Learn The Best Ways To Ensure A Proper Latch On
A good latch feels like your baby is sucking on your breast, not the nipple and swallowing. Your nipple should be pulled in, deep into the mouth. If you can see part of your areola or even the edge of your nipple, your baby’s mouth may not be deep enough.
Babies are born with an instinct to find and latch onto the nipple, but if they don’t get it right away, you can help them by holding your breast in a way that makes it easier for them to latch deeply onto the areola (the darker part of your nipple).
Why is proper latching important?
Proper latching is essential for many reasons. When your newborn latches properly, he receives milk directly from the breast instead of just drinking from the air next to your nipple. He will also get more milk at once, which can help reduce his frustration and encourage him to continue feeding. A better latch also helps prevent nipple soreness and damage from improper latching (or not latching).
Prolonged incorrect latch-on may lead to:
– to cracked nipples, and then perhaps
– to a breast infection, and worst-case-scenario,
– to an abscess.
How do you hold your breast to latch on?
When holding your breast for a successful latch:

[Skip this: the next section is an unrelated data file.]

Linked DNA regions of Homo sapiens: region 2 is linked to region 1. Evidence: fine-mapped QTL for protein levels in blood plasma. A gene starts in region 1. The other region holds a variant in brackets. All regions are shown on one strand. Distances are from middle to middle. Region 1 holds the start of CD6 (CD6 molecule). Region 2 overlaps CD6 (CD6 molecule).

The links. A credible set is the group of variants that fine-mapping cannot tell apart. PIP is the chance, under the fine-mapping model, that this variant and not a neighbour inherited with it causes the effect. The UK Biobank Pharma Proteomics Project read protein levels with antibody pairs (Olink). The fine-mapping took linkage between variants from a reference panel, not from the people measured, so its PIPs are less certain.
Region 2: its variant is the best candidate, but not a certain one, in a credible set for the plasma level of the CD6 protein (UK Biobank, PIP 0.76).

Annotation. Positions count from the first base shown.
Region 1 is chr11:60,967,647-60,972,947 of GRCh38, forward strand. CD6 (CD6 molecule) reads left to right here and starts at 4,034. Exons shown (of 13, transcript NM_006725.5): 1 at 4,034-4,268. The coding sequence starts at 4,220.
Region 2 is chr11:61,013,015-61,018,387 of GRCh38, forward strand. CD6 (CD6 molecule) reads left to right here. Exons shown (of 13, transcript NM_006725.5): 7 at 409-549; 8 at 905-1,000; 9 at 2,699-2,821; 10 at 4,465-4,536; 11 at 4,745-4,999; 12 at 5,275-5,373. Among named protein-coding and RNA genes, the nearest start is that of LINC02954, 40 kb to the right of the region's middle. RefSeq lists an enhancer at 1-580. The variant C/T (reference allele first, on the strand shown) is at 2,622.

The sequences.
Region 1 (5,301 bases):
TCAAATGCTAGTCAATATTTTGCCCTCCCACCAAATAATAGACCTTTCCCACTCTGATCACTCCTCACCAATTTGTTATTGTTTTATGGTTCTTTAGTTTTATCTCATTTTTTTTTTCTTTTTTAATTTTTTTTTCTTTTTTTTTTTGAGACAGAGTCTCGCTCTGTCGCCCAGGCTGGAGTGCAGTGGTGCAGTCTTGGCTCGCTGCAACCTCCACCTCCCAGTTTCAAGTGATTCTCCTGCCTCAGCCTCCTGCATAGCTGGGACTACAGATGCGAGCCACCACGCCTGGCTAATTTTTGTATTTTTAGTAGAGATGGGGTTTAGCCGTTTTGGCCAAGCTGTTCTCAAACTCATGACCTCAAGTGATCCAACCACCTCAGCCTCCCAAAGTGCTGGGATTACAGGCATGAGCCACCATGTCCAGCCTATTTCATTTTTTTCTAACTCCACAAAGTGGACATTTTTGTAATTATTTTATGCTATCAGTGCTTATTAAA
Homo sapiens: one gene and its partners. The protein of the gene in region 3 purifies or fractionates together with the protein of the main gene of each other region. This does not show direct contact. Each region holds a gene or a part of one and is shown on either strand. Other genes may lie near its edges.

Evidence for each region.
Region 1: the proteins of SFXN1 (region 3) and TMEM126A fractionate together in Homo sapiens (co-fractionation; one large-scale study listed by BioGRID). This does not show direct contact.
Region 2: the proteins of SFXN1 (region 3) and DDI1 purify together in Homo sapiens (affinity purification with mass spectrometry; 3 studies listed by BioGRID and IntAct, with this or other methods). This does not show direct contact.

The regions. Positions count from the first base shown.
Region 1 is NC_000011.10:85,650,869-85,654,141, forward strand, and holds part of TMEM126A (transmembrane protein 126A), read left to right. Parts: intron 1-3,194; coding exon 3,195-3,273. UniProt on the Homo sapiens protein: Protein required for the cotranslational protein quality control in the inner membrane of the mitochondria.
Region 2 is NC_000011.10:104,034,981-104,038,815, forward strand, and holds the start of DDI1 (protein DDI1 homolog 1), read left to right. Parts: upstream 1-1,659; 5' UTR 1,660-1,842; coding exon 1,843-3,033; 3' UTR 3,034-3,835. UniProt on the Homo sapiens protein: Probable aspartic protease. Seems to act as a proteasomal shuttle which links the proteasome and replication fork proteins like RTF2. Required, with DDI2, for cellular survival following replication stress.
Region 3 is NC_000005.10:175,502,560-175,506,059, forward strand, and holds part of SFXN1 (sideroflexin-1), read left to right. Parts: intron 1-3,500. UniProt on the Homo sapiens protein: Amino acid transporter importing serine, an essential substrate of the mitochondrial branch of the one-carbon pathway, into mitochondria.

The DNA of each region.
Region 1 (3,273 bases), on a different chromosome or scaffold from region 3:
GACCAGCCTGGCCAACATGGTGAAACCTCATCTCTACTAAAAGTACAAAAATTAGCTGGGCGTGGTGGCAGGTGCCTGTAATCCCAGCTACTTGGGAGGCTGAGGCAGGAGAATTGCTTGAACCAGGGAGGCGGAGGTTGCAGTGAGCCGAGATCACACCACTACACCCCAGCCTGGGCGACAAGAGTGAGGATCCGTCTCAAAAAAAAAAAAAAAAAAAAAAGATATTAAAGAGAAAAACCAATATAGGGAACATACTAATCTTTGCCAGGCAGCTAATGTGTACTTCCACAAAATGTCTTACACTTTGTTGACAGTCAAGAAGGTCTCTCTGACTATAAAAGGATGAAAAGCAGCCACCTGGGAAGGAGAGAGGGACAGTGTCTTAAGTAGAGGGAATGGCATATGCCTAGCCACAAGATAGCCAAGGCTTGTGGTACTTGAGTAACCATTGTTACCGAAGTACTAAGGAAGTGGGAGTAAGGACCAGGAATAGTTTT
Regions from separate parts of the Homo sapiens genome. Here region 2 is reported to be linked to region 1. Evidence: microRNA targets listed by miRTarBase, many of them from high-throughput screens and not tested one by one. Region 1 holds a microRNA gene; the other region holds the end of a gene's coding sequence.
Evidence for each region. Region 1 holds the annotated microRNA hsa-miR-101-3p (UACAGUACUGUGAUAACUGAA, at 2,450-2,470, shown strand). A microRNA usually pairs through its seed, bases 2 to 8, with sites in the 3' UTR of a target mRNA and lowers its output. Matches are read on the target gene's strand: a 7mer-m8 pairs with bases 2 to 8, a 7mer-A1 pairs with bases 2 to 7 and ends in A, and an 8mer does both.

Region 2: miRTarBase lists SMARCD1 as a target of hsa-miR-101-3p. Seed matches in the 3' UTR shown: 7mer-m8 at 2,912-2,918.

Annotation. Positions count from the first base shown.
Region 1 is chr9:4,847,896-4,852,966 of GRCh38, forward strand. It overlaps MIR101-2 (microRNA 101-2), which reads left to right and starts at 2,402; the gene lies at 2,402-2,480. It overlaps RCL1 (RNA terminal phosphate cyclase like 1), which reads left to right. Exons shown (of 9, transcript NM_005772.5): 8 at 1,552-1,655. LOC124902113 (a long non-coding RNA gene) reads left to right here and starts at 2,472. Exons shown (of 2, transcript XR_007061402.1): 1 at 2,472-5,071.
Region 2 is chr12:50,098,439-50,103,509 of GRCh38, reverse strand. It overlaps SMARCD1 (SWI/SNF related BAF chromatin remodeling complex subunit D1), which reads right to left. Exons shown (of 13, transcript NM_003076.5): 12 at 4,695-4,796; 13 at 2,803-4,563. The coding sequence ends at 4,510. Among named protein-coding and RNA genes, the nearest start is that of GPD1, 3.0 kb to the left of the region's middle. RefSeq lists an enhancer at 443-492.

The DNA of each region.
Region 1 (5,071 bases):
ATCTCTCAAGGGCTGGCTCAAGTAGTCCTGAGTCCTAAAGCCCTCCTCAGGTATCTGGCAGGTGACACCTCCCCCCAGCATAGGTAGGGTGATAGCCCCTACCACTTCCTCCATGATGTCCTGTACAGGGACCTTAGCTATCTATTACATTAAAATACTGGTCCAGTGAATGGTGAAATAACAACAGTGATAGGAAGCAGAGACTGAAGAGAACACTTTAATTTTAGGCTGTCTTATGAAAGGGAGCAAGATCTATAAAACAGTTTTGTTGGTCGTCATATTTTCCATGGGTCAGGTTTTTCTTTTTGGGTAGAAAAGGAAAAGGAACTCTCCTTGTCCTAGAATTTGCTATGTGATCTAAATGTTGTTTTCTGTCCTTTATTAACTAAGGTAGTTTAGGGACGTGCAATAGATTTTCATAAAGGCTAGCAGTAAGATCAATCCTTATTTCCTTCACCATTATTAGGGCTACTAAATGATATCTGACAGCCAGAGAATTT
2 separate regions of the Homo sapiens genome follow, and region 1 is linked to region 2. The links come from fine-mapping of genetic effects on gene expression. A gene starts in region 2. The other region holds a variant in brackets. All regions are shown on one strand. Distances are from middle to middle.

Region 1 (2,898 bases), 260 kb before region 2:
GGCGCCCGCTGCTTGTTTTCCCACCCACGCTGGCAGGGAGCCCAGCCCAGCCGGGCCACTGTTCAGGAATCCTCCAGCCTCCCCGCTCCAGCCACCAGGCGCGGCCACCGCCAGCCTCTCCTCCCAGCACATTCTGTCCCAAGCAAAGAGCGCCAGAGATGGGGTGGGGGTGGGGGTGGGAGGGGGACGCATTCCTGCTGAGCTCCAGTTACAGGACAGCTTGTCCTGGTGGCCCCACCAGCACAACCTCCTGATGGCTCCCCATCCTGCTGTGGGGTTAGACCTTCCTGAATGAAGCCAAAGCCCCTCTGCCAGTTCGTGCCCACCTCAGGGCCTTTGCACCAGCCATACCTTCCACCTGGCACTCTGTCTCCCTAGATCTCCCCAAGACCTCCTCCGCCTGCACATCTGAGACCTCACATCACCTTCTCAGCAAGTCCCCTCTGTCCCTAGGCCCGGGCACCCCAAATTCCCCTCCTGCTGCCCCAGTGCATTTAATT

– Make sure it’s positioned comfortably in front of you so it’s easy for your baby to reach with his mouth.
– Make sure there isn’t too much skin covering the areola (the dark area around the nipple) so your baby doesn’t have trouble finding it with his mouth. You can always use one hand to pull back the skin around the areola. – Make sure your nipple is at the same level as your baby’s mouth to make it easier for him to latch on properly.
To facilitate a good start, tell the attending nurse at the hospital that:
- You want the baby to room in with you. This will allow you to breastfeed your baby as much as possible,
- You do not want your baby to have a pacifier. A pacifier will satisfy Baby’s need to suck, so he may not want to suck when it is time to nurse; you do not want your baby to be supplemented with a bottle. Formula from a bottle will fill Baby, so he may not want to drink from your breast.
The nipples on a bottle & pacifiers are different from your breasts. Babies who get used to sucking on bottle nipples and pacifiers may have difficulty latching onto your breast because they are experiencing nipple confusion.
How to Get a Proper Latch On
There are many “rules” to ensure a proper latch-on. You may not need to follow all of them, but try your best, and if you encounter problems, reread this list and see if you are forgetting anything. If you still have trouble getting a proper latch on, speak to a knowledgeable nurse or a lactation consultant, or get help at your local La Leche League group.
- Prepare your breasts by massaging them a little: rub them in a circular motion. Remember to massage under your breast, over your chest, and even up towards your armpits. This is especially important if you are having trouble with let-downs.